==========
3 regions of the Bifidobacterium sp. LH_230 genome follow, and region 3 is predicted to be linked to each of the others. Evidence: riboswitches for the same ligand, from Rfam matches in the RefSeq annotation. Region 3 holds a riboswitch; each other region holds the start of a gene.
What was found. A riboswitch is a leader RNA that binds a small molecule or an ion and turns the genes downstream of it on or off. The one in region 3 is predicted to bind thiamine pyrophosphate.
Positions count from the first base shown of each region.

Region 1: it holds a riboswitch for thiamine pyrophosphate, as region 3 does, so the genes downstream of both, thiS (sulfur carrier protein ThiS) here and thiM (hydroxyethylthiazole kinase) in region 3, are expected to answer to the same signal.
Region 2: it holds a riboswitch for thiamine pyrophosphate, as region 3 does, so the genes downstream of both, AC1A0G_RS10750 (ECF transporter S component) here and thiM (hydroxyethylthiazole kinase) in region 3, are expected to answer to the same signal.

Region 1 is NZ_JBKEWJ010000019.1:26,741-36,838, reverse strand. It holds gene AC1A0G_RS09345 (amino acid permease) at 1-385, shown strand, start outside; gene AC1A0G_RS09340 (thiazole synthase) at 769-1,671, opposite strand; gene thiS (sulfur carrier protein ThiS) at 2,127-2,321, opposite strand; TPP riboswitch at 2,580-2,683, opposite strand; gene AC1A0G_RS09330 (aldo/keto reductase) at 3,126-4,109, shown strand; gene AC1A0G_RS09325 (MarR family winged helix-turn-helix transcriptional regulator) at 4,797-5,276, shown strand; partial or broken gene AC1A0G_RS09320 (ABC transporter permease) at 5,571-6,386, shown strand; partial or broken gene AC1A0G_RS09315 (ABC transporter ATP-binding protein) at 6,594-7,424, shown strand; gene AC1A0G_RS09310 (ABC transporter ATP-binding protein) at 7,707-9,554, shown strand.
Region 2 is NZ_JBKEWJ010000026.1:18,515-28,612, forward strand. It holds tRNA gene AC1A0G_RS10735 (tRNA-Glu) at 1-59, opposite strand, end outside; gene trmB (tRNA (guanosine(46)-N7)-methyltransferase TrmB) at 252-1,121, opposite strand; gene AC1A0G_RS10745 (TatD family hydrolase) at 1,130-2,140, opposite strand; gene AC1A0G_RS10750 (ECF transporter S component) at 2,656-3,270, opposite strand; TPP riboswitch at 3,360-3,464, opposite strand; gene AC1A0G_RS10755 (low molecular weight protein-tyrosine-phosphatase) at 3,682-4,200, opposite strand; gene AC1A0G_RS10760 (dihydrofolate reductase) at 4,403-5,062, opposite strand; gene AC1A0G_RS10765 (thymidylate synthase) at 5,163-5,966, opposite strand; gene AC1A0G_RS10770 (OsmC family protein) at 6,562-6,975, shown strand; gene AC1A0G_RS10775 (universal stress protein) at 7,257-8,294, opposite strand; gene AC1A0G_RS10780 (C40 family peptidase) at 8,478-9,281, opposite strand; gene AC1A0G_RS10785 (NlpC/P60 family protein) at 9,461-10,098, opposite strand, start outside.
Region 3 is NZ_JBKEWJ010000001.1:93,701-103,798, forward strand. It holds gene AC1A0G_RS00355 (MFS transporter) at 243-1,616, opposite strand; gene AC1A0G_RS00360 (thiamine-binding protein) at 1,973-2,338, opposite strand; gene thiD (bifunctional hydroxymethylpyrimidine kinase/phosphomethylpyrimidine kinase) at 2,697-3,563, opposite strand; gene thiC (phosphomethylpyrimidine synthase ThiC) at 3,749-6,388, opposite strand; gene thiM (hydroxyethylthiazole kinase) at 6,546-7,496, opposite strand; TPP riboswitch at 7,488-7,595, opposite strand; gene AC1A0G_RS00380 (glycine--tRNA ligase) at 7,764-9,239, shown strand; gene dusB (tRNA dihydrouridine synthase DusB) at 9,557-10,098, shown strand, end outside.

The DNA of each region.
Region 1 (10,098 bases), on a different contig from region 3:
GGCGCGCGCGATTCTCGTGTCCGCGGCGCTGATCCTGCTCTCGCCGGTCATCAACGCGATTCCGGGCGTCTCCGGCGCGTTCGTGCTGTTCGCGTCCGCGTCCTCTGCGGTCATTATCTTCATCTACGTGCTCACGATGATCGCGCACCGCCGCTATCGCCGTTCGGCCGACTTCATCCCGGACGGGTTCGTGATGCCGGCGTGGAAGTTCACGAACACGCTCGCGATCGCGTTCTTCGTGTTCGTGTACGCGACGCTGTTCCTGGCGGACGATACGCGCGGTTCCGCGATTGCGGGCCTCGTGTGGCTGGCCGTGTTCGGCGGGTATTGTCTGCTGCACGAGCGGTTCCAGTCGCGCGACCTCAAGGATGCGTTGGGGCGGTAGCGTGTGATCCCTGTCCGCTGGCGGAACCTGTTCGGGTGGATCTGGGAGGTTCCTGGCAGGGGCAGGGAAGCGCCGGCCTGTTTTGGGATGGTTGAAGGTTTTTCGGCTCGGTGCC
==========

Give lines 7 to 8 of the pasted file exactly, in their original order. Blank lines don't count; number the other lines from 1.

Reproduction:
Region 2 is NZ_JBKEWJ010000026.1:18,515-28,612, forward strand. It holds tRNA gene AC1A0G_RS10735 (tRNA-Glu) at 1-59, opposite strand, end outside; gene trmB (tRNA (guanosine(46)-N7)-methyltransferase TrmB) at 252-1,121, opposite strand; gene AC1A0G_RS10745 (TatD family hydrolase) at 1,130-2,140, opposite strand; gene AC1A0G_RS10750 (ECF transporter S component) at 2,656-3,270, opposite strand; TPP riboswitch at 3,360-3,464, opposite strand; gene AC1A0G_RS10755 (low molecular weight protein-tyrosine-phosphatase) at 3,682-4,200, opposite strand; gene AC1A0G_RS10760 (dihydrofolate reductase) at 4,403-5,062, opposite strand; gene AC1A0G_RS10765 (thymidylate synthase) at 5,163-5,966, opposite strand; gene AC1A0G_RS10770 (OsmC family protein) at 6,562-6,975, shown strand; gene AC1A0G_RS10775 (universal stress protein) at 7,257-8,294, opposite strand; gene AC1A0G_RS10780 (C40 family peptidase) at 8,478-9,281, opposite strand; gene AC1A0G_RS10785 (NlpC/P60 family protein) at 9,461-10,098, opposite strand, start outside.
Region 3 is NZ_JBKEWJ010000001.1:93,701-103,798, forward strand. It holds gene AC1A0G_RS00355 (MFS transporter) at 243-1,616, opposite strand; gene AC1A0G_RS00360 (thiamine-binding protein) at 1,973-2,338, opposite strand; gene thiD (bifunctional hydroxymethylpyrimidine kinase/phosphomethylpyrimidine kinase) at 2,697-3,563, opposite strand; gene thiC (phosphomethylpyrimidine synthase ThiC) at 3,749-6,388, opposite strand; gene thiM (hydroxyethylthiazole kinase) at 6,546-7,496, opposite strand; TPP riboswitch at 7,488-7,595, opposite strand; gene AC1A0G_RS00380 (glycine--tRNA ligase) at 7,764-9,239, shown strand; gene dusB (tRNA dihydrouridine synthase DusB) at 9,557-10,098, shown strand, end outside.